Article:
Cabbage is a nutritious vegetable that can be grown as a spring crop in DeKalb County; it is a good source of calcium, riboflavin, dietary fiber, vitamins A and C.
Cabbage is a cool season plant, although it can be direct seeded, transplanting is the best method of production. Varieties of cabbage can differ in terms of head size, density, shape, color, leaf texture and maturity. Variety selection also depends upon the plant’s tolerance to bolting. Bolting is the process in which the plant switches from heading to the formation of flowers and seeds. Choose a variety that indicates it is suited for growing in the spring, thus reducing the risk of bolting. Some cabbage varieties recommended for DeKalb County include Round Dutch, Stonehead, King Cole and Charleston Wakefield.
Prepare the land early so that previous crop residue is fully decomposed before transplanting. For a spring crop, transplant in February and March. A well-drained sandy loam soil with good organic content is preferred. Soil should be slightly acid with a pH of 6.0 to 6.5. In the absence of a soil test, apply six to eight pounds of 8-8-8 fertilizer plus five tablespoons of Borax (boron) per 100 feet of row at the time of transplanting. A boron deficiency can cause a condition called hollow heart in cabbage. The center becomes cracked and brown as the cabbage head matures.
Avoid planting cabbage in areas of the garden where broccoli, collards, kale, mustard, Brussels sprouts, cauliflower, turnips and cabbage were grown within the last three years. This will reduce potential soil-borne diseases and nematode problems.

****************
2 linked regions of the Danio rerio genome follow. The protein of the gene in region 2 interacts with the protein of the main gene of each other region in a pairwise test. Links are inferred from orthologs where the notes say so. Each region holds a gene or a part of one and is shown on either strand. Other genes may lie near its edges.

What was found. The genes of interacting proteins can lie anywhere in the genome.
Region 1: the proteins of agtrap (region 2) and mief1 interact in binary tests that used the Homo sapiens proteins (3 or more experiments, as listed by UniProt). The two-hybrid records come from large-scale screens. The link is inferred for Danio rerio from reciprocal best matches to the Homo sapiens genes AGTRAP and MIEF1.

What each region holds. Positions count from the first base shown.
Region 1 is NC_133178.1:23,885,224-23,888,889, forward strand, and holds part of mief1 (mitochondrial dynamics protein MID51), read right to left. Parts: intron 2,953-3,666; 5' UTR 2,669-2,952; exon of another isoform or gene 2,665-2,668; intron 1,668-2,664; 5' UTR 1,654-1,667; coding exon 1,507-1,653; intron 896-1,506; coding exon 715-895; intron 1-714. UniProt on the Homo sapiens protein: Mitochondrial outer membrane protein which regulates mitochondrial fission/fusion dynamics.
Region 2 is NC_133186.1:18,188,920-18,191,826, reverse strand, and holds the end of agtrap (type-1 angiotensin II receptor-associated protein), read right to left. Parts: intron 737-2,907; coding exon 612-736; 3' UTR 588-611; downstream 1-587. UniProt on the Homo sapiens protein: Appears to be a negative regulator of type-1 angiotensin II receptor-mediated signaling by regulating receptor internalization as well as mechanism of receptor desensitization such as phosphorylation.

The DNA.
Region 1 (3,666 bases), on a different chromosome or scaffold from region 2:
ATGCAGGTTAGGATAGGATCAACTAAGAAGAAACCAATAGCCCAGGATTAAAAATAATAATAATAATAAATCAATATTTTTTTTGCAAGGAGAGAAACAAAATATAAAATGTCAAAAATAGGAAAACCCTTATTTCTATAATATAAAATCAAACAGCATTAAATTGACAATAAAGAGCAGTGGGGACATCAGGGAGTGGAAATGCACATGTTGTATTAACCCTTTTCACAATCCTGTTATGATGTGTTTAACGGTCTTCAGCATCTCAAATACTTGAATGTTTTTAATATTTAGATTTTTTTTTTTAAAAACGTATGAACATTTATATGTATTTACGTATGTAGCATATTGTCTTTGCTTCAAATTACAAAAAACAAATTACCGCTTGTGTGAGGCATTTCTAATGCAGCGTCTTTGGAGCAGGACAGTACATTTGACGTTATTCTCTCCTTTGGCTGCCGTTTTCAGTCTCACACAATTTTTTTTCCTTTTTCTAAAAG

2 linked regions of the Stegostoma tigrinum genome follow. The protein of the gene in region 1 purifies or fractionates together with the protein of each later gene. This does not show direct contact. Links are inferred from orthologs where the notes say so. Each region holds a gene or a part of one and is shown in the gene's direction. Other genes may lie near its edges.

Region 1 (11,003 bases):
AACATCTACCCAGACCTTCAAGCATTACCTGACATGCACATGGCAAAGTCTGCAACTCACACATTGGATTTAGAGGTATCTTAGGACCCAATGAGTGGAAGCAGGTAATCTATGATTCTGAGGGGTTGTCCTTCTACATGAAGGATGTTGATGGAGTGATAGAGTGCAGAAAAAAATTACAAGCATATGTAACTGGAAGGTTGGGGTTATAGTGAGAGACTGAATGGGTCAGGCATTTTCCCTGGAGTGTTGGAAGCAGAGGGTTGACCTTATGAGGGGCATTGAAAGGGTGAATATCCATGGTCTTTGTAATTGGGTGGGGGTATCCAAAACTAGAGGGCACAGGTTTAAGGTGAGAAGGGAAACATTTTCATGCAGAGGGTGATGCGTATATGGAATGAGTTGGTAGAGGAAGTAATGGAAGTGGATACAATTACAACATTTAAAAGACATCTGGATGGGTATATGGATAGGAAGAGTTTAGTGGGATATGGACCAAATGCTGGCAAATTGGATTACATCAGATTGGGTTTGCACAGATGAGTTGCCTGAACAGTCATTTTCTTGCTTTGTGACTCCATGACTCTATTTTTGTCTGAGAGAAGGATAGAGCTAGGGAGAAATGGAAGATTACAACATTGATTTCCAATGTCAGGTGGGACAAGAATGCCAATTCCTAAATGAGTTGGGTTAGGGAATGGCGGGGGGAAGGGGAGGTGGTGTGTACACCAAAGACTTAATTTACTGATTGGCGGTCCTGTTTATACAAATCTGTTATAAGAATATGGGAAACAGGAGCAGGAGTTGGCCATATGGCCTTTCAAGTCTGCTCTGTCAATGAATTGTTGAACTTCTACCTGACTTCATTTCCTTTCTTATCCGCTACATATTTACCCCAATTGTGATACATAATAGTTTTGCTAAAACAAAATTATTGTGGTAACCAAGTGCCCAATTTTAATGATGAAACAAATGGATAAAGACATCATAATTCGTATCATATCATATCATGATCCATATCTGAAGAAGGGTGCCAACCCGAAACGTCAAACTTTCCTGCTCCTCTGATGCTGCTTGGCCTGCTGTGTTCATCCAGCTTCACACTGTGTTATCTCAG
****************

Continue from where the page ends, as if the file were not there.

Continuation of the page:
Cabbage should be planted in rows 36 to 42 inches apart with 12 to 15 inches between plants in the row. This plant spacing will produce heads that range from two to three pounds. If larger heads are desired, increase the spacing between plants within a row. Three weeks after transplanting, it may be necessary to Sidedress with four cups of 8-8-8 fertilizer per 100 feet of row. Then from this point, three weeks later apply a side dressing of nitrogen at a rate of three-fourths pounds per 100 feet of row. Cabbage has a high nitrogen requirement early in its growth.
Spraying with Bacillus thuringiensis will control all caterpillars or worms and aphids can be kept in check by using insecticidal soap spray, all other insects can be controlled by using Sevin insecticide.
Harvest cabbage when it reaches adequate size, two to two and a half pounds, depending on variety. Cool to 40 degrees Fahrenheit before storing. This will increase shelf life and reduce rot diseases. In cold storage, cabbage can be stored at 32 degrees Fahrenheit.
I hope this information on growing cabbage will be useful.
Terry Shackelford is a regional extension agent in DeKalb County. His column appears Tuesdays in the Times-Journal.